Mira Sucharov, Canadian Jewish News
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If you belong to a Conservative synagogue and want your teen to participate in USY (the Conservative Jewish youth group), to practise their Torah chanting and grapple with text and tradition and Jewish ethics and sing and eat with other Jewish kids, be prepared to enter the world of single-mindedness on Israel.
When I recently received notice of an upcoming USY convention in Ontario, the invited groups included in the weekend lineup – Hillel, AEPi and Stand With Us – made me wonder when USY had adopted such narrow messaging, and when it had become a hasbarah (public diplomacy for Israel) shop.
In the eyes of those who value free and open inquiry around Israel, Hillel International has egg on its face after Hillel at Ohio State University cut ties with (and advising, access and funding to) the campus Jewish LGBTQ group, B’nai Keshet.
B’nai Keshet’s crime? Partnering with 15 organizations to co-sponsor a Purim fundraiser for LGBTQ refugees organized by Jewish Voice for Peace. Hillel’s standards of partnership forbid affiliates from partnering with JVP (or other groups who Hillel claims seek to “delegitimize,” “demonize,” or apply a “double standard” to Israel).
At the upcoming USY convention, will teens be warned not to get too close to groups who demand that Israel uphold civil rights, international law and end the occupation?
As for AEPi, the Jewish fraternity, type in “Israel” on its website. The extent of the discussion is that it partners with an array of hasbarah organizations, including AIPAC, an “Israel Training Program” (listed under the word “hasbarah”), Stand with Us and the David Project.
Most blatant on the hasbarah list at the USY weekender is Stand With Us (whose name already tells these USYers what to do). Its website’s tagline is “Aims to enhance Israel’s image in the eyes of the world.” Training teens to do hasbarah means asking them to suspend their critical faculties. In the context of a synagogue youth group, it is also telling them to deploy their Jewish identity for a specific political end.
As a scholar-educator and as a Jewish parent, when it comes to Israel, I am guided by three values: knowledge, critical thinking and social justice. Teaching teens to deflect criticism of Israel and prop up its public image serves none of those principles. Doing hasbarah is the domain of diplomats who are paid for their work and enter that field as adults. Pushing hasbarah on Jewish teens in a synagogue youth group is something altogether different.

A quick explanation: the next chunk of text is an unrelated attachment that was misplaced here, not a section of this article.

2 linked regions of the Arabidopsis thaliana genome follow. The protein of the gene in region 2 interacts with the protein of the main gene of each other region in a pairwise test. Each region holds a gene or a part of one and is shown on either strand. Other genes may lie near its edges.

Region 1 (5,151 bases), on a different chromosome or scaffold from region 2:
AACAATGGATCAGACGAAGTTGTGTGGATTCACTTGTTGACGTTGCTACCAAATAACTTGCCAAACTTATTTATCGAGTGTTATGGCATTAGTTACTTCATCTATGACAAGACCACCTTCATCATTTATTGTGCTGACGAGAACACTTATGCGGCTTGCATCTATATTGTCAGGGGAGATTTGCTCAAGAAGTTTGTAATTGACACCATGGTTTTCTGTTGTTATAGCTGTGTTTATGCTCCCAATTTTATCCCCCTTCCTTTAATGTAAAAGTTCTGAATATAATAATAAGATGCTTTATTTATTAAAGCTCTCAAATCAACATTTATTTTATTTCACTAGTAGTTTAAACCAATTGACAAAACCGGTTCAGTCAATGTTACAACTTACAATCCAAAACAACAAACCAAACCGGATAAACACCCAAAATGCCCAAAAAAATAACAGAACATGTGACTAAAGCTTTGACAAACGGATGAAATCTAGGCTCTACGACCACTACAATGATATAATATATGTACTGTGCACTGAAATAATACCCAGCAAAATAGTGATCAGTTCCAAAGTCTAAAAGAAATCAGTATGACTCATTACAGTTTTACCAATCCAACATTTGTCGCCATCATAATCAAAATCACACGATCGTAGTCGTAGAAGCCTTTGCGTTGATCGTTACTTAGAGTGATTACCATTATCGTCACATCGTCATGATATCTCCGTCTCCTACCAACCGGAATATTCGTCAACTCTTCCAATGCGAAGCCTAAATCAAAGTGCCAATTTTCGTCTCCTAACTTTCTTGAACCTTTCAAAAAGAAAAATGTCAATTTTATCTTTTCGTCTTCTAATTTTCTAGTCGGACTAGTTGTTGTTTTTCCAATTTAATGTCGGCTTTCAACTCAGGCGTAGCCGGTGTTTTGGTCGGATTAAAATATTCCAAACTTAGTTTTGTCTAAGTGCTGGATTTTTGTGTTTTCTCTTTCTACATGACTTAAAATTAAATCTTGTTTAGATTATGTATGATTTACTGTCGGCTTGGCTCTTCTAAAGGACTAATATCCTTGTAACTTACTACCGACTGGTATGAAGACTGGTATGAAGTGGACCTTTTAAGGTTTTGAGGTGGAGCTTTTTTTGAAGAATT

When I posted an open letter to USY on my (public) Facebook page, a USY regional director responded. “Developing a deep engagement with and love for Israel is part of USY’s mission,” Jessie Greenspan wrote, adding that Save a Child’s Heart, CJPAC and Out of the Cold would also be joining. Greenspan concluded: “Your point about ensuring that our USYers receive balanced information is well taken, and I can assure you that Israeli politics and government policy does not form part of the agenda at any ECRUSY [Eastern Canada Region USY] program.”
I appreciated Greenspan weighing in, and I appreciate her desire to seek balance, but the lineup doesn’t reflect that. And the claim that “Israeli politics and government policy does not form part of the agenda” is not borne out by teaching hasbarah. To engage in activities to make Israel look good on the world stage means to bolster its policies, and to sideline criticism of those policies. And who makes policy? Governments, of course.
Some parents may want their teens to do hasbarah. For that, there was last week’s AIPAC convention, which has a youth wing. Other Jewish parents are no doubt kvelling over their millennial sons and daughters attending the “Resist AIPAC” campaign run by the anti-occupation, millennial Jewish group If Not Now. Either way, AIPAC is a lobby organization. A synagogue youth group is not.